21 percent of travel agents in Hot Travel Jobs’ yearly survey report being unemployed, according to the most recently released portion of the report.
The length of time travel agents had been unemployed varied by sector. Most (59%) of corporate travel agents had been unemployed between one and six months, while leisure travel agents were split 60 – 40 between being unemployed for over a year or one to six months. Corporate travel managers were more evenly split, with unemployment periods ranging from less than a month to more than one year.
The proportion of unemployed travel agents in this survey is much higher than previous reports we’ve seen on the travel unemployment rate. According to the last jobs report from the U.S. Bureau of Labor Statistics (BLS), the unemployment rate for the leisure and hospitality sector was 4.9 percent in July, down from 6 percent the previous year. In June, the leisure and hospitality unemployment rate was 6.1 percent, down from 6.6 percent the previous year.
There are some key differences between the BLS and Hot Travel Jobs reports. The BLS unemployment rate referred to the entire leisure and hospitality sector of the U.S. economy, while the Hot Travel Jobs report is more narrowly focused on corporate and leisure travel agents, as well as corporate travel managers. The BLS unemployment rate is also estimated through a monthly sample survey of households, while the Hot Travel Jobs report is based on a survey of over 700 travel professionals. Finally, the BLS measure excludes people who do not have jobs but are not actively seeking work, while participants in the Hot Travel Jobs survey were simply asked if they are unemployed.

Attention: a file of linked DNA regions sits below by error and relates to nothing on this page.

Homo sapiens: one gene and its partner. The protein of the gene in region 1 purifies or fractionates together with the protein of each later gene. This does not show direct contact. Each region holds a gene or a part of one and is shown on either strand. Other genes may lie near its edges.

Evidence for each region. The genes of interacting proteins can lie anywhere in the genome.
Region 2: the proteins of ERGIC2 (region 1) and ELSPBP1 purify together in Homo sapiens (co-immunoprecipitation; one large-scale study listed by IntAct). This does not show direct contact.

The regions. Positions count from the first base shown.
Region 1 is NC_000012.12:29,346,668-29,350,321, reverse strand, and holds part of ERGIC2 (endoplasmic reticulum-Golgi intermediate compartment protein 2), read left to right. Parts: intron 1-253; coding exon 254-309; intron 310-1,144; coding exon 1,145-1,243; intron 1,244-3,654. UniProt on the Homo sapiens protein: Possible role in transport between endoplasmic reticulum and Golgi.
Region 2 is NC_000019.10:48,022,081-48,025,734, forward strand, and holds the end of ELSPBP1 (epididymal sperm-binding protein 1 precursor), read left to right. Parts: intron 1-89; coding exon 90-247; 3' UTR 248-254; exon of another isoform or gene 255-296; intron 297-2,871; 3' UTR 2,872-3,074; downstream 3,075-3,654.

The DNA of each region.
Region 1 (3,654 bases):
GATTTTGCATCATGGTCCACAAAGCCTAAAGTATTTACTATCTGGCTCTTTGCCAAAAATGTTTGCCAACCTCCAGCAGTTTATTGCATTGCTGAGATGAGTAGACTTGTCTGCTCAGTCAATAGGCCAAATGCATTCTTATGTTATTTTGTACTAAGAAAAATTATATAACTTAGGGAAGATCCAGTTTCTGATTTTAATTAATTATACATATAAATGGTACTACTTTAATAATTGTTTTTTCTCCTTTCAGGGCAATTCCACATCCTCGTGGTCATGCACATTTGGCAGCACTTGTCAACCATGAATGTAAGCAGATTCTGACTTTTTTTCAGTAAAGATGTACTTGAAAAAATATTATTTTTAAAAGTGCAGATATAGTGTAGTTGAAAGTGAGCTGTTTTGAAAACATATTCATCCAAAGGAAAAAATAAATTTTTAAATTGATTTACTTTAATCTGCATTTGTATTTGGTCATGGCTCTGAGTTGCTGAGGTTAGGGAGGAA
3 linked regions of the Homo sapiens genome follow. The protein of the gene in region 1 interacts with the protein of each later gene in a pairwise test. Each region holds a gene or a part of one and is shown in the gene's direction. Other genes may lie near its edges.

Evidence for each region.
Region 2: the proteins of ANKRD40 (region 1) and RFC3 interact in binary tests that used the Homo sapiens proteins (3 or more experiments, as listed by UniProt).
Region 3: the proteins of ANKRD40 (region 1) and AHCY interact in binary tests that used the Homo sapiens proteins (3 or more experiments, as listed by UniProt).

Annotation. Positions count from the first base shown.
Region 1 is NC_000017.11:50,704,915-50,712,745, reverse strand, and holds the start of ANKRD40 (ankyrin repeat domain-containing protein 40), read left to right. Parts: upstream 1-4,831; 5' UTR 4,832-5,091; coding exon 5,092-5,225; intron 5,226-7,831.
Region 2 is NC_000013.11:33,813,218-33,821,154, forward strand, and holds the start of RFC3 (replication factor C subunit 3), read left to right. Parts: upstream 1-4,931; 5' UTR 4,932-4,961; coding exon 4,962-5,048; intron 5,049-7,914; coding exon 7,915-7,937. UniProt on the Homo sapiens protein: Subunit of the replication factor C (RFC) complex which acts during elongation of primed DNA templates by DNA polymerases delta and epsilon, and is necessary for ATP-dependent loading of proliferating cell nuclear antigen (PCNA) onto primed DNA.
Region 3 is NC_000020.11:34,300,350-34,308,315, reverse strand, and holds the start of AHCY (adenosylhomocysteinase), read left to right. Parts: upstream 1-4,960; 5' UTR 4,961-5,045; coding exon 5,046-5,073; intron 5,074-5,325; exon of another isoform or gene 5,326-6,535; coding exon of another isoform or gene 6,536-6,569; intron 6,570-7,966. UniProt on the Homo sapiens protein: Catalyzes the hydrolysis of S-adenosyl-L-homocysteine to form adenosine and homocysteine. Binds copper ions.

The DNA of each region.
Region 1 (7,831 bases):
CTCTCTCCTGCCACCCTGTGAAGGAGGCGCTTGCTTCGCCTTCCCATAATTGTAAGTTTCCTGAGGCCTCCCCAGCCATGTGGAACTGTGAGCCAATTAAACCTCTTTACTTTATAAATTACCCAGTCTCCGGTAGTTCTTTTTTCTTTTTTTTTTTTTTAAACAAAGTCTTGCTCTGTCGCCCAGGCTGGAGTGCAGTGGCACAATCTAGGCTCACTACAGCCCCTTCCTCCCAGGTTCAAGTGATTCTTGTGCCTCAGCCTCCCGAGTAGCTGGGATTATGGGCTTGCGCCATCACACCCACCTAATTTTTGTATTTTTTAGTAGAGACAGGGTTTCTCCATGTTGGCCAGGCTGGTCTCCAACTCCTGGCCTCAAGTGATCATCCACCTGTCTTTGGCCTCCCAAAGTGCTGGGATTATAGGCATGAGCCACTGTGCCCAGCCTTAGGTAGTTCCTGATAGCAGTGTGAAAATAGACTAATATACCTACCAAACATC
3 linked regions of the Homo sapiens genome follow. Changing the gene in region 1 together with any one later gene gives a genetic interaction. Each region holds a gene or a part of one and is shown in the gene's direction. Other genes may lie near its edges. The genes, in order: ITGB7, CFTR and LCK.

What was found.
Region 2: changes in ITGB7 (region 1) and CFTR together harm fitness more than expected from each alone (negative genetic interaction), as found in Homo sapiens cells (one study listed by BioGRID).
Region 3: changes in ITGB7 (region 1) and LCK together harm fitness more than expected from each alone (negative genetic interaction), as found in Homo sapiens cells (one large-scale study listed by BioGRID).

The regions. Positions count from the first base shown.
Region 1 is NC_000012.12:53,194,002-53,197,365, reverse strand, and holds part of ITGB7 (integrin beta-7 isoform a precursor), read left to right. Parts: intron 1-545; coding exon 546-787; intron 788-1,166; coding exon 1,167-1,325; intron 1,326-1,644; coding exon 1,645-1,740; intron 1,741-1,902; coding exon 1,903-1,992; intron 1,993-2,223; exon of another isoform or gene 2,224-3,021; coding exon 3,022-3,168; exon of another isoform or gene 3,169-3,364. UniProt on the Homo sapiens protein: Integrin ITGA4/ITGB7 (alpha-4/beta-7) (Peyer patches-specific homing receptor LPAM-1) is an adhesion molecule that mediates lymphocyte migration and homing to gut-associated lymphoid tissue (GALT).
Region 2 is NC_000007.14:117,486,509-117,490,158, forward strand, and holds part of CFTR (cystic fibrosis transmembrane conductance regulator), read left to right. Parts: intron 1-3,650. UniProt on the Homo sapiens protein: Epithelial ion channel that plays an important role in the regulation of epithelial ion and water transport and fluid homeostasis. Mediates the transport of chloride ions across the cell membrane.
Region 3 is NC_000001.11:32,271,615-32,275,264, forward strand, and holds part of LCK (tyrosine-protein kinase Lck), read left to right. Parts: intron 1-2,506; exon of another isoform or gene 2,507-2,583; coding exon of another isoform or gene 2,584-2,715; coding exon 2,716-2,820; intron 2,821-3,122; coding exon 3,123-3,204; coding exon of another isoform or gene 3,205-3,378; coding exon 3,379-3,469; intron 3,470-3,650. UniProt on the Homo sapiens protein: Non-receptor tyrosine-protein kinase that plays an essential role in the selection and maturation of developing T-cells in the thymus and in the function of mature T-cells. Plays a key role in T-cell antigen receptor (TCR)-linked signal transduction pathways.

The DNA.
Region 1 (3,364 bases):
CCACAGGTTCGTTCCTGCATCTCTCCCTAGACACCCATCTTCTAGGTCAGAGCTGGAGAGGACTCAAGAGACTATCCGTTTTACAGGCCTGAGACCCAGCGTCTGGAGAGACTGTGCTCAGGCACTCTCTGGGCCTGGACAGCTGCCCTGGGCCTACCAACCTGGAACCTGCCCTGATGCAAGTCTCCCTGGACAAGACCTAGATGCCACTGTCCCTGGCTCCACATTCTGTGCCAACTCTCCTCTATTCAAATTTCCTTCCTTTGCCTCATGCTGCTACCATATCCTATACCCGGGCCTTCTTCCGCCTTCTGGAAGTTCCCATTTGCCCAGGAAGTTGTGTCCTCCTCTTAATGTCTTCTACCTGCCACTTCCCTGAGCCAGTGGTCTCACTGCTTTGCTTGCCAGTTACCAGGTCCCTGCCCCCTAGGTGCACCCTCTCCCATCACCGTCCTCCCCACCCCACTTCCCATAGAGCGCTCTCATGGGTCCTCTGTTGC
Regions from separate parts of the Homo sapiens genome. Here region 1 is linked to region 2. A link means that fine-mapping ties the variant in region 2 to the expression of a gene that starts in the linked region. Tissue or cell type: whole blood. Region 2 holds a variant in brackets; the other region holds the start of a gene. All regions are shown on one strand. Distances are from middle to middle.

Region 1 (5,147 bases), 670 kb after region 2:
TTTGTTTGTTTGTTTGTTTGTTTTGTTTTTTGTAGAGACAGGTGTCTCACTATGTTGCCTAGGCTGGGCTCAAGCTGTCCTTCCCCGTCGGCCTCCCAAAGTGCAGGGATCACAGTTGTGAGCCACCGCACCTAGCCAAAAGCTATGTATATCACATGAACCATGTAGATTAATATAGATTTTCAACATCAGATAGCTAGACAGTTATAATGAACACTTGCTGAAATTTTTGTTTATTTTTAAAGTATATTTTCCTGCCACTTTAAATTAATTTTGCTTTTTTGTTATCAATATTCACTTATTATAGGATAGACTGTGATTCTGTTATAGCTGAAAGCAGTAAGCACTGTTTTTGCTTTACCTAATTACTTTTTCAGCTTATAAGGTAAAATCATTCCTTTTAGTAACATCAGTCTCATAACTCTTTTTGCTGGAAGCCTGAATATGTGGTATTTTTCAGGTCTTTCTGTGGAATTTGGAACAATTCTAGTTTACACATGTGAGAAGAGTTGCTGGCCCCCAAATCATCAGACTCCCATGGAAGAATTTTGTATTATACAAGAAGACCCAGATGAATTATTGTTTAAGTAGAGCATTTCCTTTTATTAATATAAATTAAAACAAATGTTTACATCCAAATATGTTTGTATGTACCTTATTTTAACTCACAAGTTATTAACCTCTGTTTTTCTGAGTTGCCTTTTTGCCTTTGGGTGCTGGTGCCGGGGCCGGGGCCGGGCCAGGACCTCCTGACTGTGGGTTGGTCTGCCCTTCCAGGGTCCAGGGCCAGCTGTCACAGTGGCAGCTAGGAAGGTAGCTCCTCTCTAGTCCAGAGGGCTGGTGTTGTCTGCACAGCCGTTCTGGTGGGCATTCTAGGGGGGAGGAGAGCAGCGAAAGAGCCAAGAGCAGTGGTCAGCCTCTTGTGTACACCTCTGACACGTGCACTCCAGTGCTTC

Hot Travel Jobs has been releasing new tidbits of data from its jobs report over the past few months. These include a look at an increase in travel agents’ retirement plans, average corporate and leisure travel agent salaries, and travel agents’ job satisfaction.